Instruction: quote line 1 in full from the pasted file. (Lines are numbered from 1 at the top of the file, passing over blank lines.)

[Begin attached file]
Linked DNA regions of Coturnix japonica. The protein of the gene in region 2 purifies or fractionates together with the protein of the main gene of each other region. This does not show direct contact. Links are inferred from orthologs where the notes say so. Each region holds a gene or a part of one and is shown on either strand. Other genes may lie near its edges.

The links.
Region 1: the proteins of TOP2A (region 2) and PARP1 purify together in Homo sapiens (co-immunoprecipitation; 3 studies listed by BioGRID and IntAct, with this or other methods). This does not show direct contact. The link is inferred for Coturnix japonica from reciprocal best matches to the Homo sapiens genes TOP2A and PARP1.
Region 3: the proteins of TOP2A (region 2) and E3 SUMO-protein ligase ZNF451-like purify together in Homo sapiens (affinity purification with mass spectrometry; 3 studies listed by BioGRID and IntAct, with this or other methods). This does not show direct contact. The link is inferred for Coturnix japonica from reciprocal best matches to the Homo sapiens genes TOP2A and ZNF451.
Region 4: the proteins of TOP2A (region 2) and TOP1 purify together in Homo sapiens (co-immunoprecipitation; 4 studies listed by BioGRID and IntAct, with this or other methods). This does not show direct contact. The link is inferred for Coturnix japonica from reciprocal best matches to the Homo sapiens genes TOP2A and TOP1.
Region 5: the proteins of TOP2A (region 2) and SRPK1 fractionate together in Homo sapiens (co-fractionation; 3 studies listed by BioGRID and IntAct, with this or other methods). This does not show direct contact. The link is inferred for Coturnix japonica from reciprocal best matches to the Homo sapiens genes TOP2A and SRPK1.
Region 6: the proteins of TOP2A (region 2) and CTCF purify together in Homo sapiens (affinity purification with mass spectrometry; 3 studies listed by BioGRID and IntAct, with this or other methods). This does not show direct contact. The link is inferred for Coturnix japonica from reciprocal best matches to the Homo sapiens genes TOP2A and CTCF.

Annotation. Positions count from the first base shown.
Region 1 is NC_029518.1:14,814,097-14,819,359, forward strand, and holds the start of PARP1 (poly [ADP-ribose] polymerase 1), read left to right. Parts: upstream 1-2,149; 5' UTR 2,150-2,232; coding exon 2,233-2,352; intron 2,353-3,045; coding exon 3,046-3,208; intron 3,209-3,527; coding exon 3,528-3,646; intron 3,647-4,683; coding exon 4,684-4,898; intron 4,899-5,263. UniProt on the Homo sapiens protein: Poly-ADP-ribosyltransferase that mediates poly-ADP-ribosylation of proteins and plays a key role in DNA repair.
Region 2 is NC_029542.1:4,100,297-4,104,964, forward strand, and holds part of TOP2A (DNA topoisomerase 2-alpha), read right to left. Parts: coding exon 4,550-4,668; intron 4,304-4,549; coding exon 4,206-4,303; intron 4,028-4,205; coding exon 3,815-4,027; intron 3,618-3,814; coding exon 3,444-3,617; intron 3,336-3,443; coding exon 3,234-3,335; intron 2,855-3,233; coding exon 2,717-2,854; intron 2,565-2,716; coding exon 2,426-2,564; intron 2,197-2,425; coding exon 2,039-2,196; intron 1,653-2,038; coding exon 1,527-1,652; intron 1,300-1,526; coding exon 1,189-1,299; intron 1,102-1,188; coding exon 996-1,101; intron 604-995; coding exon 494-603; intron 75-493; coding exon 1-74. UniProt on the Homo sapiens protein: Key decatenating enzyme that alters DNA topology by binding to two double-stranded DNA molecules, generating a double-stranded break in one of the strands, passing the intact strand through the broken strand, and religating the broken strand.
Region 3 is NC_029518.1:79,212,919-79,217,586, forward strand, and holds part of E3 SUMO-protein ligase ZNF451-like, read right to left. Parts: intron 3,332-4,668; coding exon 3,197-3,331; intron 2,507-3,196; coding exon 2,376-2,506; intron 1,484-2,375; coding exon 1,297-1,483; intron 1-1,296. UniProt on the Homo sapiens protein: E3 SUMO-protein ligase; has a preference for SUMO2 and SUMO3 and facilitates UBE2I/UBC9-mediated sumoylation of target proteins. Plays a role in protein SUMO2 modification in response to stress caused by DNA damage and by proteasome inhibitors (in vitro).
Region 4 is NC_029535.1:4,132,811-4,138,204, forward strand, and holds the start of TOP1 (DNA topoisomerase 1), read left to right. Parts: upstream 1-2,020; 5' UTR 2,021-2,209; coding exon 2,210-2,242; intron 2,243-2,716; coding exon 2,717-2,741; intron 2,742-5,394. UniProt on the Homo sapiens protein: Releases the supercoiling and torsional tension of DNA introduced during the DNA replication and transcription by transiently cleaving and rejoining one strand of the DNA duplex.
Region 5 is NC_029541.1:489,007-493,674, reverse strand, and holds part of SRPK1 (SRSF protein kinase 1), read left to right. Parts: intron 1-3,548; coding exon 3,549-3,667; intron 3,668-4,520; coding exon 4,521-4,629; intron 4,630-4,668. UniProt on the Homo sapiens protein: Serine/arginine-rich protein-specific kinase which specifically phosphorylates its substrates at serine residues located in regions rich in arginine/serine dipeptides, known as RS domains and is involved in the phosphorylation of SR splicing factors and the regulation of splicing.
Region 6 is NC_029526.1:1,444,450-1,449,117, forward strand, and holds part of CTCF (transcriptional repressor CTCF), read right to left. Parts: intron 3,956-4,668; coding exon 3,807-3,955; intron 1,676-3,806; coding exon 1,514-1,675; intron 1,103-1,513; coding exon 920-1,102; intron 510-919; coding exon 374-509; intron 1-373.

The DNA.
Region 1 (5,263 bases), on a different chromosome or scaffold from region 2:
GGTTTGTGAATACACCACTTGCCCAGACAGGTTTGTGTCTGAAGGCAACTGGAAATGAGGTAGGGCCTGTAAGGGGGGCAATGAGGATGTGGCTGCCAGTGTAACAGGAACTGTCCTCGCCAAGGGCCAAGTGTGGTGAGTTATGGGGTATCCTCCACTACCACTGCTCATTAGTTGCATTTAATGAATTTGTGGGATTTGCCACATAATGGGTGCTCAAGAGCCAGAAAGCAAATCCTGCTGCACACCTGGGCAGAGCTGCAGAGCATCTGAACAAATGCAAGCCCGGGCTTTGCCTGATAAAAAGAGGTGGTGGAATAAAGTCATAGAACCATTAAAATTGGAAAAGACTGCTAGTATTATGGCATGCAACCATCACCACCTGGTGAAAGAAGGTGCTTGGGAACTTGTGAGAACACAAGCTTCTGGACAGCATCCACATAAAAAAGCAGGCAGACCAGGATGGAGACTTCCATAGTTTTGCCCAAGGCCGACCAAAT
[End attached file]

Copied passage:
Linked DNA regions of Coturnix japonica. The protein of the gene in region 2 purifies or fractionates together with the protein of the main gene of each other region. This does not show direct contact. Links are inferred from orthologs where the notes say so. Each region holds a gene or a part of one and is shown on either strand. Other genes may lie near its edges.